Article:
Taking it down to the most basic level, how can the west justify the idiocy of multiple brands of laundry detergent lining supermarket shelves, for example, when its confronted daily in the media about the reality of life and death struggles undergone by billions of other people in other places on the planet?    

Within its own borders, how does the US justify the growing gap between the haves and have-nots, and the lottery system that's in place that determines whether or not a child will be given the opportunity to mature into his/her full potential?

It seems to me to be a completely irrational economic argument that the free market and competition are the mechanisms that best encourage prosperity. Capitalism, by its very nature, is exploitative, driving up the cost of finite resources with the winner being the person/entity at the end of/controlling the 'value-added' chain.

Its non-sustainable - look at the cycle of expansion and contraction, growth and depression - the system keeps imploding on itself and only those very few at the top are immune to the effects of that cyclical binge and bust phenomenon.

Look at the pyramidic wealth structure that exists in the west, notice the fact that 90% of the wealth is controlled by 3% of the population; competition actually costs incalculable amounts of money, resources, time and energy in lost human potential and 'ambulance at the bottom of the cliff' measures to contain the societal damage and dysfunction of a system which is in reality, the ultimate hybrid Pyramid-Ponzi scheme...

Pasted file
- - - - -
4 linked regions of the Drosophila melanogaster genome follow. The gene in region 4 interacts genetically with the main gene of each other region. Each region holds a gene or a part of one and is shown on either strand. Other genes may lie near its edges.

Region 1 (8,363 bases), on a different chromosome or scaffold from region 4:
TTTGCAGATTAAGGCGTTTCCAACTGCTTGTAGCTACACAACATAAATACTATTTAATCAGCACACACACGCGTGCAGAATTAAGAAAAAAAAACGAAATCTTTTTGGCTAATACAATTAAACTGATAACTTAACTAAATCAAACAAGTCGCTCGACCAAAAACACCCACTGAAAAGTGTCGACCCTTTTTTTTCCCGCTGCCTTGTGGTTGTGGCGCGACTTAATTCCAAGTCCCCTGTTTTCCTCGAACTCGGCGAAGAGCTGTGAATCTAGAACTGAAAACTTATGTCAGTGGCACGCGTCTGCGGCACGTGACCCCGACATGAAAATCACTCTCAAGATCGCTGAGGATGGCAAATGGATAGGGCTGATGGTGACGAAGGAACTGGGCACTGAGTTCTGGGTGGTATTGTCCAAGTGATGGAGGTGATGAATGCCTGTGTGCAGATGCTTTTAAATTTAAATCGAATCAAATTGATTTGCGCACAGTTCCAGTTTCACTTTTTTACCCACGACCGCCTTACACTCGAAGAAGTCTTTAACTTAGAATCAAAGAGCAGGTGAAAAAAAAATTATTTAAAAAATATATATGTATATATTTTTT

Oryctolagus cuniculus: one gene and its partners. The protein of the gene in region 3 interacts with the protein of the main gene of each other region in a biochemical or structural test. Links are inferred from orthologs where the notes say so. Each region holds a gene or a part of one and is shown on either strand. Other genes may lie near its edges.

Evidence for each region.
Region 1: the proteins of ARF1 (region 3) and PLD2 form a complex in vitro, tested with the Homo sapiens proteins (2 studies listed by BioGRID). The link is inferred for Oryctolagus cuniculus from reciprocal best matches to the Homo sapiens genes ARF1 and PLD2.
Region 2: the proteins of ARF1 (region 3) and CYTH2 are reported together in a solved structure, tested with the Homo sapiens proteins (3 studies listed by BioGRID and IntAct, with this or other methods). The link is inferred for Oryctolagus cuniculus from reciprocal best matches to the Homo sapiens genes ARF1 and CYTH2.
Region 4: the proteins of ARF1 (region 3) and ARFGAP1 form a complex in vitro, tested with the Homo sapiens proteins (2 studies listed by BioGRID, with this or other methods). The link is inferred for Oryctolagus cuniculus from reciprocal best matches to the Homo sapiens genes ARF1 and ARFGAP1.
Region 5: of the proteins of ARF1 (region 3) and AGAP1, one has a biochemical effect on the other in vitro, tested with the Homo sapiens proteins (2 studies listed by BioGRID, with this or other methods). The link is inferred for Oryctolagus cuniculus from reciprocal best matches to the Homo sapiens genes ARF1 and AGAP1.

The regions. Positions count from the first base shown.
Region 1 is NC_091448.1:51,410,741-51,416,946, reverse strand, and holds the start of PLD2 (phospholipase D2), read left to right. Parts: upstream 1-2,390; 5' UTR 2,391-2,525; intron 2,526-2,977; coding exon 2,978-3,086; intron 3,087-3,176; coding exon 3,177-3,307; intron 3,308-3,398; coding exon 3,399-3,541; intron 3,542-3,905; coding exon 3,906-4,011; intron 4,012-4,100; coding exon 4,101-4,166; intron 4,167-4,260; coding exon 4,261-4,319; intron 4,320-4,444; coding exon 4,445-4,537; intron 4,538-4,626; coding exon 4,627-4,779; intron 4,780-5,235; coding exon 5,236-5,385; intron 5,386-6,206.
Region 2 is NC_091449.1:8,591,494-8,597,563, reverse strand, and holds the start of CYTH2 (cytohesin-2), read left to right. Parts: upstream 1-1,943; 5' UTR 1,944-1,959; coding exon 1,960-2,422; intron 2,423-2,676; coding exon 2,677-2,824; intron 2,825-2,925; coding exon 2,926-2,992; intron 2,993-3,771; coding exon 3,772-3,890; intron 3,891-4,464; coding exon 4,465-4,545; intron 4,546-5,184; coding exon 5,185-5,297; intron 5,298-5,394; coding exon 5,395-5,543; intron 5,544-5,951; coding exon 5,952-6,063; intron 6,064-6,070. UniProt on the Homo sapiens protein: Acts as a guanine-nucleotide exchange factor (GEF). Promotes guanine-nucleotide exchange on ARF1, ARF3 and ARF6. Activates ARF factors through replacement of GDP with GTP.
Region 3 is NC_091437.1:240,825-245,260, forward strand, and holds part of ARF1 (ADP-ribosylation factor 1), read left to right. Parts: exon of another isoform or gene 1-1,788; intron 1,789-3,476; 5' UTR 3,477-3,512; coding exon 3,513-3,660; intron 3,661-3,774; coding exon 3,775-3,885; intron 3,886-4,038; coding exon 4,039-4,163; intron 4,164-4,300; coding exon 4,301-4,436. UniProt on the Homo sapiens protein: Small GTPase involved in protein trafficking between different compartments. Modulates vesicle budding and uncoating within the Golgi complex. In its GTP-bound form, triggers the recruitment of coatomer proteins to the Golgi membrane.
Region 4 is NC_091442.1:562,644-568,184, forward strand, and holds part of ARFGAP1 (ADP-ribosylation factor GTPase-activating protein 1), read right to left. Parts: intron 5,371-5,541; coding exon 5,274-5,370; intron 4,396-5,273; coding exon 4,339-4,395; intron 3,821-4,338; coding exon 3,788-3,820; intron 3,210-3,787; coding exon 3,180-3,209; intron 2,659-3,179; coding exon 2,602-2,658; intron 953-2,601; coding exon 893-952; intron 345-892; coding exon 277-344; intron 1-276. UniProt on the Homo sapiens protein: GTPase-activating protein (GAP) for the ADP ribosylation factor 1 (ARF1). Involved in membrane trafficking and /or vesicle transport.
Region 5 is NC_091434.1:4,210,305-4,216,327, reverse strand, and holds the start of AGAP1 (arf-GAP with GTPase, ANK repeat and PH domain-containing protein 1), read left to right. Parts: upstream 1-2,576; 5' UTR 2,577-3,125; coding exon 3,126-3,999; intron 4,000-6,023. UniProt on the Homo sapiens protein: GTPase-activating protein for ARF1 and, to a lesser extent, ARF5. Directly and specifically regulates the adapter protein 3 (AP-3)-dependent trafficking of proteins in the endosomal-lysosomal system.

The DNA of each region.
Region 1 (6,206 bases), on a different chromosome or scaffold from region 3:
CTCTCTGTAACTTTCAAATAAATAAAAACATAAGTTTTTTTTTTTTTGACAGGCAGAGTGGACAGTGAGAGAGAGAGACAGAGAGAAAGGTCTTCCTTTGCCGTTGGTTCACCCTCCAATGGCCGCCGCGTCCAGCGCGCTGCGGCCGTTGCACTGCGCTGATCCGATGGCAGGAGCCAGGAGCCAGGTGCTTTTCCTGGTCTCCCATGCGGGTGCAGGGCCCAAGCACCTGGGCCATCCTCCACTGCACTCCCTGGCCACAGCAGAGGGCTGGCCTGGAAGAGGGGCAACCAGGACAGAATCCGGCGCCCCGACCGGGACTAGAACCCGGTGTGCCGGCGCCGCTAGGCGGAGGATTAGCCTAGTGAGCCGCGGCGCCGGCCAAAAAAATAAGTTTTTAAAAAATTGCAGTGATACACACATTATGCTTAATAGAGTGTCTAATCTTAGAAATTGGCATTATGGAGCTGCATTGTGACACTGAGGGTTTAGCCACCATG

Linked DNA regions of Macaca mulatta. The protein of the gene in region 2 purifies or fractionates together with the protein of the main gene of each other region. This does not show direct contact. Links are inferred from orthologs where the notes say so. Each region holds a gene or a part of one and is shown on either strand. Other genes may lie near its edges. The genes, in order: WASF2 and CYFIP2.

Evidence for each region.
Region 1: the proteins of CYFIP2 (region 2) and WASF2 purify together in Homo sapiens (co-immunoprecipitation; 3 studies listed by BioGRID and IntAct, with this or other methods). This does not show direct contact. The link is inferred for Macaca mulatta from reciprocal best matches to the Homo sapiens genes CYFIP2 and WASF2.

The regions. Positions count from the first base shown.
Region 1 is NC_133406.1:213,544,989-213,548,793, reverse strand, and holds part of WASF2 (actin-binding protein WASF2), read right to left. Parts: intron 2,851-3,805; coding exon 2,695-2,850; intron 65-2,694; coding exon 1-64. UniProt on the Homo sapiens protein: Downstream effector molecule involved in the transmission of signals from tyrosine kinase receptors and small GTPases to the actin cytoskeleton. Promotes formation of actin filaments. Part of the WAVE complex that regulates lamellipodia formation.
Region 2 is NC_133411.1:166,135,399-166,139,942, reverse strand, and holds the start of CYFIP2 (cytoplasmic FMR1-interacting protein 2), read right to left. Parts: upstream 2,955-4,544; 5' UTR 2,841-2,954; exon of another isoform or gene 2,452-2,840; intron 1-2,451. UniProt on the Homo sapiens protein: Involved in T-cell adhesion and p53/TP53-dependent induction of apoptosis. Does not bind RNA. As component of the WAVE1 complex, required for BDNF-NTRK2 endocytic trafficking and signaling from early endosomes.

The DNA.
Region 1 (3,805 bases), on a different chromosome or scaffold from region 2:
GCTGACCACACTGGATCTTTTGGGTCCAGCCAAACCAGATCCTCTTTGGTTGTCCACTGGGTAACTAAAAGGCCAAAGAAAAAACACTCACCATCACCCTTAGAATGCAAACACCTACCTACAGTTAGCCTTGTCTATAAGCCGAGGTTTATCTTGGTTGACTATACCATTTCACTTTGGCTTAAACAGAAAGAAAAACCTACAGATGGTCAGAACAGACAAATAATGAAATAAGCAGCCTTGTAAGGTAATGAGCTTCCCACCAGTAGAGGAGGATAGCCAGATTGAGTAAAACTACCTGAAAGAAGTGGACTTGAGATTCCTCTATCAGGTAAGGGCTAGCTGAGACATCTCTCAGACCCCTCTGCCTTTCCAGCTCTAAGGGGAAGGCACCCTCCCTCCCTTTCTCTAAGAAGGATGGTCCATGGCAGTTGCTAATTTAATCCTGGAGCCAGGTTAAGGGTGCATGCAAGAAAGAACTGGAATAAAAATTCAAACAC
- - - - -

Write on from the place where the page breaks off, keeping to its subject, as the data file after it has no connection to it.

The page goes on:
Remember the Reagan and Thatcher economic battle cries of the 80s - be patient and wait for the trickle down effect?  Statistically and in real terms, people are worse off now than they were post WW2.    How many years of economic decline does it take before people realise there never has been, and never will be, a sharing of the profits from the top down to the middle and bottom? 

Running out of people and resources to pull into the bottom of the pyramid?    Easy - sell the 'dream/fantasy' offshore and suck people into the pyramid from there - globalisation.... 

Limited resources on the earth?   Easy - start claiming ownership of the water and the air and the fuel and the medicinal plants and the trees and the minerals and now even human genomes and make people pay for use and access...